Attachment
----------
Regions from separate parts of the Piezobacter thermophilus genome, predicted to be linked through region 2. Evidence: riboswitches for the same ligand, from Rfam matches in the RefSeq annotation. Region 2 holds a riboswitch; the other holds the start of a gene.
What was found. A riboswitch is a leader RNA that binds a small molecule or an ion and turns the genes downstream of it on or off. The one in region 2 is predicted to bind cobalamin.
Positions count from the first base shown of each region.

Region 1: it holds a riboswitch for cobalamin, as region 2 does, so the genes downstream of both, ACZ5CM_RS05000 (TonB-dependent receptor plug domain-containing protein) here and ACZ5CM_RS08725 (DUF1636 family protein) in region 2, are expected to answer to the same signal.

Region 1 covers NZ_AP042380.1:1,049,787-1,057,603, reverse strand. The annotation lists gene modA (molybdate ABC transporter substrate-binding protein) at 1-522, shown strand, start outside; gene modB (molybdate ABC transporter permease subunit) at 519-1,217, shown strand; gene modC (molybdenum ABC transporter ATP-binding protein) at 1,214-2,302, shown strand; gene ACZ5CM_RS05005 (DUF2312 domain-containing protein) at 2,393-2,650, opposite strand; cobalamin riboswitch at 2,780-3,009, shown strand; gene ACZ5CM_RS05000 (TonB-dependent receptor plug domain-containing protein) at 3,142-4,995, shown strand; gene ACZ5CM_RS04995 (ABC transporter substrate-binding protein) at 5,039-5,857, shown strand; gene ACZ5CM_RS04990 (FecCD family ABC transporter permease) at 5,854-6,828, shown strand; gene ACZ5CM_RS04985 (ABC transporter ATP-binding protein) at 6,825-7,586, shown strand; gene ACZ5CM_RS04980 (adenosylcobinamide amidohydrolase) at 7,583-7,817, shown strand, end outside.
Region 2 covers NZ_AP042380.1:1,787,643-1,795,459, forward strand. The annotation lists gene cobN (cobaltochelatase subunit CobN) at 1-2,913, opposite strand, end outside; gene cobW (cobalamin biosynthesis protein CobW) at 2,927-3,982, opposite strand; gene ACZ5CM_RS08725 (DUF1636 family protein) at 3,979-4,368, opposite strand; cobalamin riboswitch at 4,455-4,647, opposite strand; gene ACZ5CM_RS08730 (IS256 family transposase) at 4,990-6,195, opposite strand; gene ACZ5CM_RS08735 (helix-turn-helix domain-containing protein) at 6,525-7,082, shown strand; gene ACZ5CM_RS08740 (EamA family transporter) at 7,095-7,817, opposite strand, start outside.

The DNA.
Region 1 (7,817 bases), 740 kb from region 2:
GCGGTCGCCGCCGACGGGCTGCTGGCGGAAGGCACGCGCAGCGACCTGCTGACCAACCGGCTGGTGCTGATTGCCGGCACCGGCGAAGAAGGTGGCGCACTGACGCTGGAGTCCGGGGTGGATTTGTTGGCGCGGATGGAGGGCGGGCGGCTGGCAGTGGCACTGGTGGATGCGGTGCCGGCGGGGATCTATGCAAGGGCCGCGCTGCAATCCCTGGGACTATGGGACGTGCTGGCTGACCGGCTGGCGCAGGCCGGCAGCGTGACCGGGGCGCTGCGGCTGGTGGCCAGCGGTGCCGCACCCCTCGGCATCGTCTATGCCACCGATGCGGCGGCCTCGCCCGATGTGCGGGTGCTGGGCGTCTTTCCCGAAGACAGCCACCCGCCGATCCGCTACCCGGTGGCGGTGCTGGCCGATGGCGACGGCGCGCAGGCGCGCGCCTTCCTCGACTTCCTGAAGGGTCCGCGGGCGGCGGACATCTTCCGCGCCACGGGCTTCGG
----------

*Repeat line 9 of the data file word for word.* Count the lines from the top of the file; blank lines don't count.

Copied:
GCGGTCGCCGCCGACGGGCTGCTGGCGGAAGGCACGCGCAGCGACCTGCTGACCAACCGGCTGGTGCTGATTGCCGGCACCGGCGAAGAAGGTGGCGCACTGACGCTGGAGTCCGGGGTGGATTTGTTGGCGCGGATGGAGGGCGGGCGGCTGGCAGTGGCACTGGTGGATGCGGTGCCGGCGGGGATCTATGCAAGGGCCGCGCTGCAATCCCTGGGACTATGGGACGTGCTGGCTGACCGGCTGGCGCAGGCCGGCAGCGTGACCGGGGCGCTGCGGCTGGTGGCCAGCGGTGCCGCACCCCTCGGCATCGTCTATGCCACCGATGCGGCGGCCTCGCCCGATGTGCGGGTGCTGGGCGTCTTTCCCGAAGACAGCCACCCGCCGATCCGCTACCCGGTGGCGGTGCTGGCCGATGGCGACGGCGCGCAGGCGCGCGCCTTCCTCGACTTCCTGAAGGGTCCGCGGGCGGCGGACATCTTCCGCGCCACGGGCTTCGG